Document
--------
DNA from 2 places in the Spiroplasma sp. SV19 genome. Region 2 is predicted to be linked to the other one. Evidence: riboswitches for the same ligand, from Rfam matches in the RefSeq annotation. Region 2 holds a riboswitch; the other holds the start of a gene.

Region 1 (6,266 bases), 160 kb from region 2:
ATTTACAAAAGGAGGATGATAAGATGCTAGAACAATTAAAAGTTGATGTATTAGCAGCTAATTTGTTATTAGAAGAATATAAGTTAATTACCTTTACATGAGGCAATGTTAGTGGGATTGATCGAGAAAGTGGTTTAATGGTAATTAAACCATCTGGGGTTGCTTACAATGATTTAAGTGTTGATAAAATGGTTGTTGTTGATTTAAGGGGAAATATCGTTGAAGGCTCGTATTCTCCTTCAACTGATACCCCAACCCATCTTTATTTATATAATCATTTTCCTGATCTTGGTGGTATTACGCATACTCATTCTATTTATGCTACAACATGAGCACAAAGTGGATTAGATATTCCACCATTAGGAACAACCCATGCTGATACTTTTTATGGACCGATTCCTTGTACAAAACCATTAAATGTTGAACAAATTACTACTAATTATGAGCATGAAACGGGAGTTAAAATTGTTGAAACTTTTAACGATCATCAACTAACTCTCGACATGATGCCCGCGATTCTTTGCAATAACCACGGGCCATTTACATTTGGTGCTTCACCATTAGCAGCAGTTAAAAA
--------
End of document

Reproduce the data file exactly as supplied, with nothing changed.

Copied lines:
DNA from 2 places in the Spiroplasma sp. SV19 genome. Region 2 is predicted to be linked to the other one. Evidence: riboswitches for the same ligand, from Rfam matches in the RefSeq annotation. Region 2 holds a riboswitch; the other holds the start of a gene.

Region 1 (6,266 bases), 160 kb from region 2:
ATTTACAAAAGGAGGATGATAAGATGCTAGAACAATTAAAAGTTGATGTATTAGCAGCTAATTTGTTATTAGAAGAATATAAGTTAATTACCTTTACATGAGGCAATGTTAGTGGGATTGATCGAGAAAGTGGTTTAATGGTAATTAAACCATCTGGGGTTGCTTACAATGATTTAAGTGTTGATAAAATGGTTGTTGTTGATTTAAGGGGAAATATCGTTGAAGGCTCGTATTCTCCTTCAACTGATACCCCAACCCATCTTTATTTATATAATCATTTTCCTGATCTTGGTGGTATTACGCATACTCATTCTATTTATGCTACAACATGAGCACAAAGTGGATTAGATATTCCACCATTAGGAACAACCCATGCTGATACTTTTTATGGACCGATTCCTTGTACAAAACCATTAAATGTTGAACAAATTACTACTAATTATGAGCATGAAACGGGAGTTAAAATTGTTGAAACTTTTAACGATCATCAACTAACTCTCGACATGATGCCCGCGATTCTTTGCAATAACCACGGGCCATTTACATTTGGTGCTTCACCATTAGCAGCAGTTAAAAA